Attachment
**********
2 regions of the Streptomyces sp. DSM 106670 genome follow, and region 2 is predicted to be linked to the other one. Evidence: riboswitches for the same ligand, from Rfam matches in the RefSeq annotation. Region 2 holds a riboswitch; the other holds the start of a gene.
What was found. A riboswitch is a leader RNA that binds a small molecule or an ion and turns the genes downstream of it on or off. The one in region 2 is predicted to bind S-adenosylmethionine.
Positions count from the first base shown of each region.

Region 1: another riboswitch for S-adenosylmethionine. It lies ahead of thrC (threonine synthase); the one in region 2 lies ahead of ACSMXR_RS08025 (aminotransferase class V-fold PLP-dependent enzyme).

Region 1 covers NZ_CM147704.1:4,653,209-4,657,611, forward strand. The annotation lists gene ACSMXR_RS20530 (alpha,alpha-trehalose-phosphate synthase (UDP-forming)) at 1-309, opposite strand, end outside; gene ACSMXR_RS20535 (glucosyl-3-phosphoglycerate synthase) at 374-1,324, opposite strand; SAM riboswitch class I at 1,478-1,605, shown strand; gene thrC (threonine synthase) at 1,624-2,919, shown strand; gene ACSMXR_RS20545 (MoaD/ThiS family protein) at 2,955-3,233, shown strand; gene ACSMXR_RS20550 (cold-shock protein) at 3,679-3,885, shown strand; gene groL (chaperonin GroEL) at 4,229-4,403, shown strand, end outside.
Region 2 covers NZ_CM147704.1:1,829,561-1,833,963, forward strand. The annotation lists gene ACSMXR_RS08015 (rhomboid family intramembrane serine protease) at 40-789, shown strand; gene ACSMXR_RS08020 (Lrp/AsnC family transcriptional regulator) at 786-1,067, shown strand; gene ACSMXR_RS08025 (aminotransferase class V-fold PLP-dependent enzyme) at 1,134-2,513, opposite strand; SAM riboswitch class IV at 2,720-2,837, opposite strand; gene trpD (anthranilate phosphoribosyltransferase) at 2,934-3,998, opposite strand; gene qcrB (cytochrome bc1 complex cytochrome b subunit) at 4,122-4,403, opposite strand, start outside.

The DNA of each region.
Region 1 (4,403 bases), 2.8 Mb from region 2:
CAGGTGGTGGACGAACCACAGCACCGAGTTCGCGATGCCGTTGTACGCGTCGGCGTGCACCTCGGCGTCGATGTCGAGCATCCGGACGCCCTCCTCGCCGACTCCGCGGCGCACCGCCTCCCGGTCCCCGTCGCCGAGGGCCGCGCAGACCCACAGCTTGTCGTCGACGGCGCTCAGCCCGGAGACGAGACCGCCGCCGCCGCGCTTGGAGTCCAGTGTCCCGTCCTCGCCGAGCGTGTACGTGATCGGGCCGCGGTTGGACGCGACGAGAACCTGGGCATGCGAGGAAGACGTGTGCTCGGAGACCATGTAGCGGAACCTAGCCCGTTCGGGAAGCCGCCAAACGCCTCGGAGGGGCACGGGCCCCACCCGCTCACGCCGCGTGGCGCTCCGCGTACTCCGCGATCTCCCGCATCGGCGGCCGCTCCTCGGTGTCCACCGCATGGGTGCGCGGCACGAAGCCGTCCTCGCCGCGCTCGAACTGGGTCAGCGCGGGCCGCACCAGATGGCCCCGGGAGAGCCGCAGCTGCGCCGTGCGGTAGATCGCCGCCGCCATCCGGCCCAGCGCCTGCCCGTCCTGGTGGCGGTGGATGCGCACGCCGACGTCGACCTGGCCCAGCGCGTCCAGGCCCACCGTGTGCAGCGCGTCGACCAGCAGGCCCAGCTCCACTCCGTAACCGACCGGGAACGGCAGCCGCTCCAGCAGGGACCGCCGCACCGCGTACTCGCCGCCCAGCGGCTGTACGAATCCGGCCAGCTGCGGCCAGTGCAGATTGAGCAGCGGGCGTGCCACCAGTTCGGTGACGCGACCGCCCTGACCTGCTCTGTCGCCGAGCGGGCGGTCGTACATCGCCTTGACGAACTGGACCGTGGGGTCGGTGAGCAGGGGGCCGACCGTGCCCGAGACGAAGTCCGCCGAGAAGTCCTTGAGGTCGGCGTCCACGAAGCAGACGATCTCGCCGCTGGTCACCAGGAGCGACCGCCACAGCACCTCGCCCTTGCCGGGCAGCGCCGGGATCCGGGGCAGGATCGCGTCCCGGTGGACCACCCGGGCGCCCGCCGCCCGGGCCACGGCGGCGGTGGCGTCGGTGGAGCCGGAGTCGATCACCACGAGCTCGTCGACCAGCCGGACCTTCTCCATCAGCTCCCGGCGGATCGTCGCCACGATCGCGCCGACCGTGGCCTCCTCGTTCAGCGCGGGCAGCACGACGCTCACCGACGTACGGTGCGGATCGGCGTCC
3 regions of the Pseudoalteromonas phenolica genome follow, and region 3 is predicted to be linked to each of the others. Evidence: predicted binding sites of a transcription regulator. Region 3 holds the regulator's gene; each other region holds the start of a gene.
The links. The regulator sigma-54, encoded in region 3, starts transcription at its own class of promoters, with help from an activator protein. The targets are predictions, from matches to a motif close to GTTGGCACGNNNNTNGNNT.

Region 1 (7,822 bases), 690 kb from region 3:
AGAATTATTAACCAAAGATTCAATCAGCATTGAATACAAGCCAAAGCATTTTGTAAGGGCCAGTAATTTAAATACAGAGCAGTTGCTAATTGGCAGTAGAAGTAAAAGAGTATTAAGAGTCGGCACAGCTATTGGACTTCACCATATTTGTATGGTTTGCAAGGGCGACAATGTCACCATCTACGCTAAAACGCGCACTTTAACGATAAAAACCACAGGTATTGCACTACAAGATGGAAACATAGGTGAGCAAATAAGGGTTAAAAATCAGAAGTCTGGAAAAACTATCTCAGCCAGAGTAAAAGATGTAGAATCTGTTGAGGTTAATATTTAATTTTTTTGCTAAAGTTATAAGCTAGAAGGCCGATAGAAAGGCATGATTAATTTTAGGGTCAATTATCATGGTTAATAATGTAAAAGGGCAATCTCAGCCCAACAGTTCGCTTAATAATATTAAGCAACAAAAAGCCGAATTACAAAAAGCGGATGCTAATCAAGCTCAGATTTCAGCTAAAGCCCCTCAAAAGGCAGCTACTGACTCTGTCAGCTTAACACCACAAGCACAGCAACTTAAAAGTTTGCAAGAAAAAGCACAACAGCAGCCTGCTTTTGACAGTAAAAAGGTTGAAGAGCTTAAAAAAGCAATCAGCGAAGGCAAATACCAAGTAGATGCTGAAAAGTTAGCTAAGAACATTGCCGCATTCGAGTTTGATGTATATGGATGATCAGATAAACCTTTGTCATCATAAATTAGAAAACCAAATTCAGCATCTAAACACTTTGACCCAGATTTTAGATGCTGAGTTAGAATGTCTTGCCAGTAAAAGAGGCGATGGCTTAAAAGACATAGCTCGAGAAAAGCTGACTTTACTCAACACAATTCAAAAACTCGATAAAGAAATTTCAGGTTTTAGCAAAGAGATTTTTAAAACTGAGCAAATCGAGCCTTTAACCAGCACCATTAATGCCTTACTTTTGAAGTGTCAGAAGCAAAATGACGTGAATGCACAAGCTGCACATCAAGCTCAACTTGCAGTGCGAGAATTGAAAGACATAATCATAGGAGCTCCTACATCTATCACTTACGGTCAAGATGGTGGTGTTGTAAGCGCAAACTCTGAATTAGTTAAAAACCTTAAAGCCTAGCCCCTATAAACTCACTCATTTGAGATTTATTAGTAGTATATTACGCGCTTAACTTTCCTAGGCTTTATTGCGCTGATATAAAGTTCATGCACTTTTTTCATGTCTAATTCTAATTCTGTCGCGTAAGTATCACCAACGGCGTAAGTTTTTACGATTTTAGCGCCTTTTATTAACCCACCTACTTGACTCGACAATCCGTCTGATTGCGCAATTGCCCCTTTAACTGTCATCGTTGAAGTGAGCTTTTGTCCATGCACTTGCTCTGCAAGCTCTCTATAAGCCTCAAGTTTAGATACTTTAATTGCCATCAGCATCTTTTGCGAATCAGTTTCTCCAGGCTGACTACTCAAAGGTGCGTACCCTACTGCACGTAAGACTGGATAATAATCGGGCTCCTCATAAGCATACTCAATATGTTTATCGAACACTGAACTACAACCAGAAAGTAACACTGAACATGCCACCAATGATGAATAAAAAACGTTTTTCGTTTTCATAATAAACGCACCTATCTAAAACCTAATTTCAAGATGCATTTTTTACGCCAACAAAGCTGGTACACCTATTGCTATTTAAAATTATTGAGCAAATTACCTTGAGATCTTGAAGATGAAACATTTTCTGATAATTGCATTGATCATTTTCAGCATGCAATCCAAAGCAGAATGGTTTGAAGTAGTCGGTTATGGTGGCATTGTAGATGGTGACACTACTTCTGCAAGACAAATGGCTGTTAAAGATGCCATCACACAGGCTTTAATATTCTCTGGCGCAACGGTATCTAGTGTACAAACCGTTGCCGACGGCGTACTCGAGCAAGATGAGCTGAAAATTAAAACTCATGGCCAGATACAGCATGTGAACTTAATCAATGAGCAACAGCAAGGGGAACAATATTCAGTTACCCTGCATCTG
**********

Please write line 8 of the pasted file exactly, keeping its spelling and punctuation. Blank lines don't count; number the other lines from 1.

Region 1 (4,403 bases), 2.8 Mb from region 2: